If you've picked a new career, almost any work environment has its own workspace language. Recently, I started working as an instructional designer (ID) for an e-learning company, considering my prior ID experience in ILTs (instructor-led trainings), getting acclimatized to the 'jargon' took some time.
Yes, it's a field where terms like 'custom builds', 'fixes', 'chunking', 'storyboarding' and so on and so forth are commonplace and is commonly used by those for whom this is a daily part of their lives.
The same is true for other fields that involve engineering, medicine, art and theater and last but not the least, sport.
Take a look at the sport of field or ice hockey or any other sport for that matter, it has its own catchphrases and terms that will take someone who is new to the sport to familiarize themselves with its intricacies.
And how about tennis?
No different from the others as well. And my earliest recollection was that of the rivalry of Stefan Edberg and Boris Becker, among other names such as Steffi Graf, Monica Seles and so on and so forth.
There are several tennis terms that one has to be familiar with in order to understand the game of tennis as to how it is played and won in sports competition. The understanding of these terms are both crucial for the players and the spectators so that they can learn tennis.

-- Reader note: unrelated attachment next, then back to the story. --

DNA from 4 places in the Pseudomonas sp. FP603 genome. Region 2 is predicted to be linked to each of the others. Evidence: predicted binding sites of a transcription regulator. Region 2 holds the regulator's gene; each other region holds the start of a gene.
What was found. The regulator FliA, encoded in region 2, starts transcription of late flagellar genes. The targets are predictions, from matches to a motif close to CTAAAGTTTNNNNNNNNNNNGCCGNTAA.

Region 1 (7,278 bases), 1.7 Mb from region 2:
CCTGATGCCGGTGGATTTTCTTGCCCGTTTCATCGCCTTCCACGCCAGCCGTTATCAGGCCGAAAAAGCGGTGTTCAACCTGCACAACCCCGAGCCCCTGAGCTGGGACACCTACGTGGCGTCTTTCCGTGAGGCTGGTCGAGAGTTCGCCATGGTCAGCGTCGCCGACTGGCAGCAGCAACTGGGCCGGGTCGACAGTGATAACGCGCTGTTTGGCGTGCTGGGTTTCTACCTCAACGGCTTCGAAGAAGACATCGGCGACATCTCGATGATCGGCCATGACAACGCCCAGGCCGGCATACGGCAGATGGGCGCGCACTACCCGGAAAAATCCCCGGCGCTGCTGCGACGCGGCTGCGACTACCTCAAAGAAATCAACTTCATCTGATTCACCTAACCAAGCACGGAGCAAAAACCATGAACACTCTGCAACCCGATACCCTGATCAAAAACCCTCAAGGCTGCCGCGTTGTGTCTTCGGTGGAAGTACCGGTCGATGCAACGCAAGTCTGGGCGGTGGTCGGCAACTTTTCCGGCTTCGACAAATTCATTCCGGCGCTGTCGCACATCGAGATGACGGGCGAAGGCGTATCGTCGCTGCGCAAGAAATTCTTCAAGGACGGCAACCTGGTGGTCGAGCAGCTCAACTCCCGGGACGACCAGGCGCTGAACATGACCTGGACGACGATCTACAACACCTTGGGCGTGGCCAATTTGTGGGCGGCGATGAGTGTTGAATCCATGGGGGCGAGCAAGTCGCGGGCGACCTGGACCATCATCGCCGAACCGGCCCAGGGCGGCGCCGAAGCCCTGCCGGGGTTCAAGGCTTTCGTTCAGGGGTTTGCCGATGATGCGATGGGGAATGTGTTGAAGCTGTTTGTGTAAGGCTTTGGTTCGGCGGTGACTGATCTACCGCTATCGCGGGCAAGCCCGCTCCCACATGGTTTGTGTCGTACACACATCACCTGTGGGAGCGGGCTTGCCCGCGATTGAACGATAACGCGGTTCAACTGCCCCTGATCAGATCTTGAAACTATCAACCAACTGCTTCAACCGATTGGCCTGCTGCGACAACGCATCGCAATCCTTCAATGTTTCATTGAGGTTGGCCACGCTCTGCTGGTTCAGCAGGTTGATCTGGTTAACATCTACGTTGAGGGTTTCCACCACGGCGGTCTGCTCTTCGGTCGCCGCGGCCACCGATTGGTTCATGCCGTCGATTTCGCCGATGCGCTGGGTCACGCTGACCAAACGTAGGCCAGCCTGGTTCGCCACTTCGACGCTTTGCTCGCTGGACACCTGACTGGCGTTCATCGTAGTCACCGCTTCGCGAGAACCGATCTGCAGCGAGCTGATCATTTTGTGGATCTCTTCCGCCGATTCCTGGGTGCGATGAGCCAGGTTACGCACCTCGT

Anyone who has watched a game of tennis will know that it involves games for both males and females in the singles, doubles and mixed doubles formats. Of course, the game is played with racquets and balls specially made for tennis.
The area in which the game is played is called the court with different lines (signifying different areas) for each of the formats. And the spectators sit around the court while watching the players hit the ball back and forth.
So, the game begins with the 'serve' requiring to hit the ball over the net within a designated serving box, and the opponent has to return the ball over the net. If the opponent cannot receive the ball, then a "point" is awarded. There are a few ways to hit the ball namely the forehand, backhand, lob, smash and slice.
If the other person receives the ball, then a "rally" ensues until one person cannot return the ball, and in this case, the person who hit the ball last gets a point.
These points are in the 15-30-40-game where one player is awarded each of these scores once they win a "point". Now if both players are at 40-40 each in a game, it is called a "deuce".
Once a player wins 6 of these games with the other player winning less than five games, then the player who has won 6 games wins a set. In the women's format, the first player to win three sets wins the match while in the men's format the number of set to win a game is five.
And of course, one of the coolest ways of calling the score after a point is won especially when one hasn't scored a point yet is, for example, 40-"love".
These are just a few tennis terms that the game uses, and so for the rest, one will have to watch a few matches to understand the game a little better.